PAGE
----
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Labour deficit cutting - the £50bn question

Labour says it will cut the current budget deficit by the end of the next parliament. This contrasts with the Tory plan to produce a surplus on all annual borrowing by 2018-19.  How much room will Labour have?

In the table below (table 4.47 from the Office for Budget Responsibility's Economic and Fiscal Outlook) we can see, according to OBR forecasts.

In the bottom section (ignore the highlights for now - see next post) we can see Public sector net borrowing (the amount borrowed each year) is forecast to be in surplus (ie -£4.0bn) by 2018-19. This is with government spending falling as a proportion of GDP to 1938 levels, the OBR says.

The line below shows the Current budget deficit. This is the amount borrowed each year to fund current government spending ie excluding capital, or investment, spending. This is forecast to be in surplus by £50bn by 2019-20.

Labour says it will have a surplus on this measure by 2019-20. Assume the surplus is very very slightly above zero ie really the Current budget deficit is in balance rather than in fact being a Current budget surplus of £50bn seen in the table...that's the amount of room Labour has to fund current spending compared with the OBR's forecast of the government's plans, in the last year of the parliament. This £50bn can be spread over the life of the parliament, limiting cuts compared with Tory-LibDem plans. Because under current plans the net borrowing surplus is £23.1bn in 2019-20, borrowing for investment is £26.9bn that year (50-23.1) assuming Labour sticks to current investment spending plans.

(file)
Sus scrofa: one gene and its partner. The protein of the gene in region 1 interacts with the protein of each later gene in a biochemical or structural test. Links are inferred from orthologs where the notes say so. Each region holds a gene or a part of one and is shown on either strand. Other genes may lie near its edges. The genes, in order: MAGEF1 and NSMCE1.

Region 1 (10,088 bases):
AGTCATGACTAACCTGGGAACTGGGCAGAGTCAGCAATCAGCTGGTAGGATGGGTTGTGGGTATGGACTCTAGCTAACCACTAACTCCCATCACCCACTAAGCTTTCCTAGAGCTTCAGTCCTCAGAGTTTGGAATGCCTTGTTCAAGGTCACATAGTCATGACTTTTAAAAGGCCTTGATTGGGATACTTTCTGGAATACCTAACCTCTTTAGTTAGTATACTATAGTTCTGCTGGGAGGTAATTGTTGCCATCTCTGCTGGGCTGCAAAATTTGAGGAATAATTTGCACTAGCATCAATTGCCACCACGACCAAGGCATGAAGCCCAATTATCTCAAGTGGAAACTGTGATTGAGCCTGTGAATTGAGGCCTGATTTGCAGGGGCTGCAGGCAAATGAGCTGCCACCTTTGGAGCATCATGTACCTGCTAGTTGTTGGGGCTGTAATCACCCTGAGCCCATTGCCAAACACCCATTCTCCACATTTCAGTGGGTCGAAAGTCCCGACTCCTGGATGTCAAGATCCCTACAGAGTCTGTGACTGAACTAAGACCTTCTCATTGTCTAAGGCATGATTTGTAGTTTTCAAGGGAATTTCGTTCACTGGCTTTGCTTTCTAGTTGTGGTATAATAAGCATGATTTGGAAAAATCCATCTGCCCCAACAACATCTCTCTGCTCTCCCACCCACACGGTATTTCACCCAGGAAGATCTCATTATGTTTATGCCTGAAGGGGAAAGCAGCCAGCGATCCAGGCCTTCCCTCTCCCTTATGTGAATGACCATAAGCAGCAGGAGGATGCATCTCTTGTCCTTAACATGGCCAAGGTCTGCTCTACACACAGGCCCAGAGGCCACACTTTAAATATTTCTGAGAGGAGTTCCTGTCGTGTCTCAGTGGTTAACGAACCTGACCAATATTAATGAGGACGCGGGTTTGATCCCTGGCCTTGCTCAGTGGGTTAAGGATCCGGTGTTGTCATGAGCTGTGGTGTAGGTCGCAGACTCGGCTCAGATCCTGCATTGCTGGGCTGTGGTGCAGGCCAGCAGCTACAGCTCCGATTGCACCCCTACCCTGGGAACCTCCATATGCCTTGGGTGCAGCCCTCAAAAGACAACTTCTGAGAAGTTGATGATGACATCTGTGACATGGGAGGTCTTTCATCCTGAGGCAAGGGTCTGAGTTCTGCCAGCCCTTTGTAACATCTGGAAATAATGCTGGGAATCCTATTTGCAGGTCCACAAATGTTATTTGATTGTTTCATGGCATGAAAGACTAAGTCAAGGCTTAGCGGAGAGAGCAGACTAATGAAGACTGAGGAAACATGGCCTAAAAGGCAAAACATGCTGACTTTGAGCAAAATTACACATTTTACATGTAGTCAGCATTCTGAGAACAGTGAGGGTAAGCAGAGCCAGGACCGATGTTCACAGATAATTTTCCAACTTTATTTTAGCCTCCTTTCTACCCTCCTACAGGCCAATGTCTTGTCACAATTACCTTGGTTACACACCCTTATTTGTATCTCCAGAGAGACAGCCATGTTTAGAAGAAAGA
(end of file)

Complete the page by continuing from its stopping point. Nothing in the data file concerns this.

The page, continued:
OBR EFO Dec 14 fiscal table

Stephen Beer, 11/12/2014

What those deficit figures are about.
The Coalition has missed its original fiscal targets significantly. Here is a look at the official forecasts from June 2010 and March 2014, ahead of the Autumn Statement this week.
A depressing chart from the Office for National Statistics.
We were going to scrap more RAF planes...until the government realised it needed them.
Our air force is a lot smaller than it was - a lot smaller. Somewhat sobering.
Growing below trend.
Latest revisions but still a poor picture.